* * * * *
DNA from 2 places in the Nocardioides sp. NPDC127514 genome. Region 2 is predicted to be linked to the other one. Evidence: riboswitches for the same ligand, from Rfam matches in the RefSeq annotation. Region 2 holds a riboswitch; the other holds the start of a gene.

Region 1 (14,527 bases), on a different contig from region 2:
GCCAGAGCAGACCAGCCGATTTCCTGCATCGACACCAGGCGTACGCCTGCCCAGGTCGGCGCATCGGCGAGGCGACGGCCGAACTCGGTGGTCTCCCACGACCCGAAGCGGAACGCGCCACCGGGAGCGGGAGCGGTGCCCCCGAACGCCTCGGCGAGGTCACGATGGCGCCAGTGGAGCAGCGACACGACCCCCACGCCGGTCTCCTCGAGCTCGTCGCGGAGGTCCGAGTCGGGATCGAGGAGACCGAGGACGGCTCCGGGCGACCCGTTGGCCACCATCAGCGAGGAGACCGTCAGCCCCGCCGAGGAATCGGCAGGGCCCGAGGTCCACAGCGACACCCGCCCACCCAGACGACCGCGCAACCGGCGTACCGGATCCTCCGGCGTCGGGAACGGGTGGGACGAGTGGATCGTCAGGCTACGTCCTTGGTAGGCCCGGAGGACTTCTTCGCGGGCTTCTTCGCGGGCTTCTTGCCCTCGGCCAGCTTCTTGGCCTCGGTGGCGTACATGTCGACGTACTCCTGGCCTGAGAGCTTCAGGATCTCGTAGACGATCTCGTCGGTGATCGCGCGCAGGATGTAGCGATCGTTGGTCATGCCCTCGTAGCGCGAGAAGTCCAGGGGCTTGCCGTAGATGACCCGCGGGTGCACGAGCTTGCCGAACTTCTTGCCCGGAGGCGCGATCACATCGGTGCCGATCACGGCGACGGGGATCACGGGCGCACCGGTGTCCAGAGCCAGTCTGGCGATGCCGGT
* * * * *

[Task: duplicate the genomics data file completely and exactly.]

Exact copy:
DNA from 2 places in the Nocardioides sp. NPDC127514 genome. Region 2 is predicted to be linked to the other one. Evidence: riboswitches for the same ligand, from Rfam matches in the RefSeq annotation. Region 2 holds a riboswitch; the other holds the start of a gene.

Region 1 (14,527 bases), on a different contig from region 2:
GCCAGAGCAGACCAGCCGATTTCCTGCATCGACACCAGGCGTACGCCTGCCCAGGTCGGCGCATCGGCGAGGCGACGGCCGAACTCGGTGGTCTCCCACGACCCGAAGCGGAACGCGCCACCGGGAGCGGGAGCGGTGCCCCCGAACGCCTCGGCGAGGTCACGATGGCGCCAGTGGAGCAGCGACACGACCCCCACGCCGGTCTCCTCGAGCTCGTCGCGGAGGTCCGAGTCGGGATCGAGGAGACCGAGGACGGCTCCGGGCGACCCGTTGGCCACCATCAGCGAGGAGACCGTCAGCCCCGCCGAGGAATCGGCAGGGCCCGAGGTCCACAGCGACACCCGCCCACCCAGACGACCGCGCAACCGGCGTACCGGATCCTCCGGCGTCGGGAACGGGTGGGACGAGTGGATCGTCAGGCTACGTCCTTGGTAGGCCCGGAGGACTTCTTCGCGGGCTTCTTCGCGGGCTTCTTGCCCTCGGCCAGCTTCTTGGCCTCGGTGGCGTACATGTCGACGTACTCCTGGCCTGAGAGCTTCAGGATCTCGTAGACGATCTCGTCGGTGATCGCGCGCAGGATGTAGCGATCGTTGGTCATGCCCTCGTAGCGCGAGAAGTCCAGGGGCTTGCCGTAGATGACCCGCGGGTGCACGAGCTTGCCGAACTTCTTGCCCGGAGGCGCGATCACATCGGTGCCGATCACGGCGACGGGGATCACGGGCGCACCGGTGTCCAGAGCCAGTCTGGCGATGCCGGT